Coronavirus: Fauci says he ‘would not be surprised’ to find omicron variant in US

The nation’s top infectious disease expert, Dr. Anthony Fauci, said Saturday that he “would not be surprised” if the recently identified omicron variant of COVID-19 was already circulating in the U.S.

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The World Health Organization on Friday named omicron a “variant of concern” given its high transmissibility.

“It has a large number of mutations, particularly in that area of the virus that relates to its ability to bind to the cells in your nasal pharynx and in your lung – namely, related to transmissibility,” Fauci said in an appearance Saturday on “Weekend Today.”

“You would predict from looking at the mutations that have been identified that it likely will be more transmissible. We don’t know that yet, but you have to be careful and assume that that’s the case.”

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Fauci noted that several things remain unknown about the new variant, such as whether people infected with omicron become more seriously ill than those affected with other variants, such as delta, or whether the vaccines currently being used nationwide protect against it.

“(There are) a lot of unknowns, which is the reason why we’re all over this,” the director of the National Institute of Allergy and Infectious Diseases said. “It is conceivable that (protection given by vaccines) may be diminishing a little bit … but the vaccines that we use may very well be able to contain this, and then there won’t be as serious as some people are surmising it might be.”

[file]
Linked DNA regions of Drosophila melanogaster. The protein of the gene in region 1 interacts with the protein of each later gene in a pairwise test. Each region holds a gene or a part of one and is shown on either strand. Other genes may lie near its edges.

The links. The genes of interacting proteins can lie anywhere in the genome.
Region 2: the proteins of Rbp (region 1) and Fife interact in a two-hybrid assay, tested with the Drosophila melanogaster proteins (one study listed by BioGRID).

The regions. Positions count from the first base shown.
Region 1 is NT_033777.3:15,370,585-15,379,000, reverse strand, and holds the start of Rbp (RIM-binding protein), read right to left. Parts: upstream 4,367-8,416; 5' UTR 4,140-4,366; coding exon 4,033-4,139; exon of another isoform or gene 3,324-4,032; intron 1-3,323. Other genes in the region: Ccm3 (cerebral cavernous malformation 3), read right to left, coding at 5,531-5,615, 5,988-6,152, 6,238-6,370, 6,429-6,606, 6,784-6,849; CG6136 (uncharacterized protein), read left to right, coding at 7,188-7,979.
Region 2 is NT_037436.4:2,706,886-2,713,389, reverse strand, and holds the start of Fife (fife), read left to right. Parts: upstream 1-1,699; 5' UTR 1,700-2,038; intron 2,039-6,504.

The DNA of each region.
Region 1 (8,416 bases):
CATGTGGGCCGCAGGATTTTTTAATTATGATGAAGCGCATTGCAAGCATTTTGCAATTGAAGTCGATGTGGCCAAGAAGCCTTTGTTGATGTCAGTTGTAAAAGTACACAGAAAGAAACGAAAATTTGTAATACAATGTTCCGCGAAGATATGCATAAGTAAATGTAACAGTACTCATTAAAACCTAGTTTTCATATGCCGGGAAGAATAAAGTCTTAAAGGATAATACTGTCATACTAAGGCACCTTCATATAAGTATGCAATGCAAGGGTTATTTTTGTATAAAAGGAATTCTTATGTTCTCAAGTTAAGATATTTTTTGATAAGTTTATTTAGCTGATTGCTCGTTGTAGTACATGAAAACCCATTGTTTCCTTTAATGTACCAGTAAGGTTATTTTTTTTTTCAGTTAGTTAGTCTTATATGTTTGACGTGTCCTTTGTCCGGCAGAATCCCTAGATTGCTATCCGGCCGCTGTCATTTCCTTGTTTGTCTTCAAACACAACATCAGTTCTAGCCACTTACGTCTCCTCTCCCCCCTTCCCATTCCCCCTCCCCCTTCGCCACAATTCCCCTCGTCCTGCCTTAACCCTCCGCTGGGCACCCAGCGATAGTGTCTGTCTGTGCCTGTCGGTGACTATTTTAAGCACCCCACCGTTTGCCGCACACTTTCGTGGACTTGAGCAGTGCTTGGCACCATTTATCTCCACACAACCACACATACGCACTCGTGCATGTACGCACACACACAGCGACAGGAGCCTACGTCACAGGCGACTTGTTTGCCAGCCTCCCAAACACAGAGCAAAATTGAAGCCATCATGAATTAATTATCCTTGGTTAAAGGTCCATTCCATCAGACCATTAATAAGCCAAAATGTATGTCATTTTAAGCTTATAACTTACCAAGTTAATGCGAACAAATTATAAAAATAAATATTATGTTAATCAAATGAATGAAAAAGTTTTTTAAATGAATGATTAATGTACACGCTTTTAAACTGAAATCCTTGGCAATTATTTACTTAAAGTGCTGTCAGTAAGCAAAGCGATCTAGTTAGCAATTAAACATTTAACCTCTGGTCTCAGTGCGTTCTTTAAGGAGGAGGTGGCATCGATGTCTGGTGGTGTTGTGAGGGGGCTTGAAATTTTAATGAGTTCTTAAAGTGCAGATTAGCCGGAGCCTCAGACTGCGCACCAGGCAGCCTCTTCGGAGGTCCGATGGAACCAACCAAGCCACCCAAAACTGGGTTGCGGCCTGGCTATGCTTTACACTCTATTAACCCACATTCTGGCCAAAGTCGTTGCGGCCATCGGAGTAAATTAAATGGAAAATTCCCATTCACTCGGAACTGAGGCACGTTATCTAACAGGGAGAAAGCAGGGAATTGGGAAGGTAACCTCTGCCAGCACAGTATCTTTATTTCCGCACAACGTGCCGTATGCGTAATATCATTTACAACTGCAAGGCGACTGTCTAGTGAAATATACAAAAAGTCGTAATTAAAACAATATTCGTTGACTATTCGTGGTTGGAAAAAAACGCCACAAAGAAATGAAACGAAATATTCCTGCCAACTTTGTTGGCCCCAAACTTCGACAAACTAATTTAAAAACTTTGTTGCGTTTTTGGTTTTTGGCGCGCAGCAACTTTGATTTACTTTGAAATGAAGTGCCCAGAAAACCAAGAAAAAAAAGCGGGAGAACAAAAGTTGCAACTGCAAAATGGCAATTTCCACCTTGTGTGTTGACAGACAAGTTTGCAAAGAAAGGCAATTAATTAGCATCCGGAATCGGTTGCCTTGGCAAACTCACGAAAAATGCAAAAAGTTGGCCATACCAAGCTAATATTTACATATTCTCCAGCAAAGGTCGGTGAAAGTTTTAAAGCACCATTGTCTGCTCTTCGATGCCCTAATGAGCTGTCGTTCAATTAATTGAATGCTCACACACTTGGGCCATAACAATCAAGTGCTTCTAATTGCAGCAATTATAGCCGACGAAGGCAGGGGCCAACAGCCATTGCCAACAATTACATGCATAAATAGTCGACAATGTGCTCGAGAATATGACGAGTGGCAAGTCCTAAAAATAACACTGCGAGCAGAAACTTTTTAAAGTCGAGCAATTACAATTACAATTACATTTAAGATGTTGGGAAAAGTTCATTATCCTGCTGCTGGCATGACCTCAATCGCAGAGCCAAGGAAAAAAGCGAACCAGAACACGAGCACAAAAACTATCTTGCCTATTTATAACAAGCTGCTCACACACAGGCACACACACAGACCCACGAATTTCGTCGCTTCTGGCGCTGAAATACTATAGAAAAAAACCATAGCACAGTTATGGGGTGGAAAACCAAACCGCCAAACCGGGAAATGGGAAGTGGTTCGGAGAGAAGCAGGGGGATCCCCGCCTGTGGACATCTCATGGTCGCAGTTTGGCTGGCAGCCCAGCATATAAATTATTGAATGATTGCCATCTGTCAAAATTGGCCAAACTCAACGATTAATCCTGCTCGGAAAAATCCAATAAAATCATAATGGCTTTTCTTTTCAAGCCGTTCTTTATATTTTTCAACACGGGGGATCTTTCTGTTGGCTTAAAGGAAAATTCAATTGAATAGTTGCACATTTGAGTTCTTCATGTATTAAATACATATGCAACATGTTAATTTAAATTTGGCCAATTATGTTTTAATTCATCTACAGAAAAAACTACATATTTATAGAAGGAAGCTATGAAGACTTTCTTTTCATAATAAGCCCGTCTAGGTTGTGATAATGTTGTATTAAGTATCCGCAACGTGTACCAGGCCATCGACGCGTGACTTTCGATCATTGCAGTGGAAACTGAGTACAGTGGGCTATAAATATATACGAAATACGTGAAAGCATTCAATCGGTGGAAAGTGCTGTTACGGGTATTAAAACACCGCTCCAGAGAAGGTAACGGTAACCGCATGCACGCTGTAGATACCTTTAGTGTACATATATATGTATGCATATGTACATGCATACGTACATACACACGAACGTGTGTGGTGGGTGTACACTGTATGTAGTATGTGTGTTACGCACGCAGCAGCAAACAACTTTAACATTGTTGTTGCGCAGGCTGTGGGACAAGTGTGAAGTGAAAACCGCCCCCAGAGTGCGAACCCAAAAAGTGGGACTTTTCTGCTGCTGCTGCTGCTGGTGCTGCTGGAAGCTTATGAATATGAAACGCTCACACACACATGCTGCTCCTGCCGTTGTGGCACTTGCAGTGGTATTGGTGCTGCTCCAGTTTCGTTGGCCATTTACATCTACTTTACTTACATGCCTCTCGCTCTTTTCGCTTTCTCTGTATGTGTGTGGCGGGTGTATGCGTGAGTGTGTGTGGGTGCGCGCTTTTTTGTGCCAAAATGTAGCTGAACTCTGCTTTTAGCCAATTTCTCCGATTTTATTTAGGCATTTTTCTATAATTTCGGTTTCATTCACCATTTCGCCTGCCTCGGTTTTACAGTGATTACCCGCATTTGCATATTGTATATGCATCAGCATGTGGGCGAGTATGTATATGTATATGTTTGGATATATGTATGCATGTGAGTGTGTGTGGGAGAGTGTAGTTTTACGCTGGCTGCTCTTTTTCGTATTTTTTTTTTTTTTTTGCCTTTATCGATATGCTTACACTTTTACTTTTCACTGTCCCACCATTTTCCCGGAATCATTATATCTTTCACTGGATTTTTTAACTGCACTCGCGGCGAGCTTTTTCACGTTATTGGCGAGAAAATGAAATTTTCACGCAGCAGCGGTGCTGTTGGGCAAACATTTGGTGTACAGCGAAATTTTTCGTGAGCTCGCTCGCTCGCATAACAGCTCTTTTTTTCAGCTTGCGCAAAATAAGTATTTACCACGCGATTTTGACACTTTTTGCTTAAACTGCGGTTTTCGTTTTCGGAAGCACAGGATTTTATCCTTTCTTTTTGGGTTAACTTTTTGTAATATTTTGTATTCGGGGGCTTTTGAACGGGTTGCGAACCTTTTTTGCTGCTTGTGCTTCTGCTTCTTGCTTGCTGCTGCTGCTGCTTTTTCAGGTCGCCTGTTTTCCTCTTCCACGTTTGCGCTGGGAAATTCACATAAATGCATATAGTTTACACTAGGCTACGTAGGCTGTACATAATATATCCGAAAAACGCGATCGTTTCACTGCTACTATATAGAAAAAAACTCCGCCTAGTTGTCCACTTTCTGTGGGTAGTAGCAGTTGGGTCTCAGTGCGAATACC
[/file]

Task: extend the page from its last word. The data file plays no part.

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Fauci emphasized that the omicron variant has yet to be found in the U.S. However, he said, “When you have a virus like this, it almost invariably is ultimately going to go essentially all over.”

Several countries have reported cases of the omicron variant, which was originally discovered in southern Africa. The United Kingdom’s health secretary said Saturday that two cases of the new variant have been discovered in the country while reports indicated that cases have also been found in Italy and Germany.

>> Related: Coronavirus: UK health secretary says 2 cases of omicron identified, linked

On Friday, President Joe Biden announced that the U.S. is restricting travel from Botswana, Eswatini, Lesotho, Malawi, Mozambique, Namibia, South Africa and Zimbabwe in an effort to curb the spread of the omicron variant. Fauci said Saturday that the move is aimed at giving health officials time to better assess the variant.

“We want to give us some time to really fill in the blanks of what we don’t know right now,” he said on “Weekend Today.”

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“It seems to have really spread rather rapidly in South Africa (and) even though the numbers are relatively small, its ability to infect people who have recovered from infection and even people who have been vaccinated make us say, ‘This is something you got to pay really close attention to and be prepared for something that’s serious.’”

He urged people who have remained vaccine hesitant to get their shots and called for people who have been vaccinated to get boosters.

“It is absolutely essential that (the) unvaccinated get vaccinated and the vaccinated people get boosters,” he said. “If ever there was a reason now to say, ‘Putting all of these other things aside, let’s get vaccinated, let’s get boosted and let’s be careful when you’re in indoor congregate settings to make sure you wear a mask and do not pull back on your guard.’”

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As of Wednesday, the last date for which data was available, just under 70% of the U.S. population – 231.3 million people – has gotten at least one dose of any of the available COVID-19 vaccines, according to the Centers for Disease Control and Prevention. About 59% of Americans, or 196.1 million people, have been fully vaccinated, while 19% of those who have been fully vaccinated have gotten booster shots, CDC data shows.

Since the start of the pandemic, officials have reported 48.2 million cases of COVID-19 nationwide, resulting in more than 776,000 deaths, according to a tally from Johns Hopkins University. Globally, 261 million cases have been reported, resulting in 5.1 million deaths, according to the university.